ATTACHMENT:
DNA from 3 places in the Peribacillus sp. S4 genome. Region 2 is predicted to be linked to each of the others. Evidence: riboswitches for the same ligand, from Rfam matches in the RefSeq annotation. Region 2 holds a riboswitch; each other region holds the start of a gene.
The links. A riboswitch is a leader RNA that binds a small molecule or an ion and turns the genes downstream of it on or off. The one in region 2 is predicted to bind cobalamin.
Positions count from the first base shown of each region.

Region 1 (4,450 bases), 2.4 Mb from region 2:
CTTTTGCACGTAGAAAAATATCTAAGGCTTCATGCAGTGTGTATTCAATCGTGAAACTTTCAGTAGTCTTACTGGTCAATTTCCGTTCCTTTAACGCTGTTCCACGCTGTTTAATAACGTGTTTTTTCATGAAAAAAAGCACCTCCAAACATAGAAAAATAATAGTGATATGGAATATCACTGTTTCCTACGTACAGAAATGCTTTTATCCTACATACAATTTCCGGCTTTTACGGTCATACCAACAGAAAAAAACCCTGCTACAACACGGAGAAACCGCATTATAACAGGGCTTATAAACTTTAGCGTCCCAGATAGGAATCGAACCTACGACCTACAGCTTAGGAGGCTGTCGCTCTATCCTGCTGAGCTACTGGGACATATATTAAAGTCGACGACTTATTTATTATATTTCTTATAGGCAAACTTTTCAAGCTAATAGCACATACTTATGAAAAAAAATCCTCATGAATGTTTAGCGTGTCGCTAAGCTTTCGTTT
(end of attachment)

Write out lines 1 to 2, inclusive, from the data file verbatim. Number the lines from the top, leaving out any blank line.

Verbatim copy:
DNA from 3 places in the Peribacillus sp. S4 genome. Region 2 is predicted to be linked to each of the others. Evidence: riboswitches for the same ligand, from Rfam matches in the RefSeq annotation. Region 2 holds a riboswitch; each other region holds the start of a gene.
The links. A riboswitch is a leader RNA that binds a small molecule or an ion and turns the genes downstream of it on or off. The one in region 2 is predicted to bind cobalamin.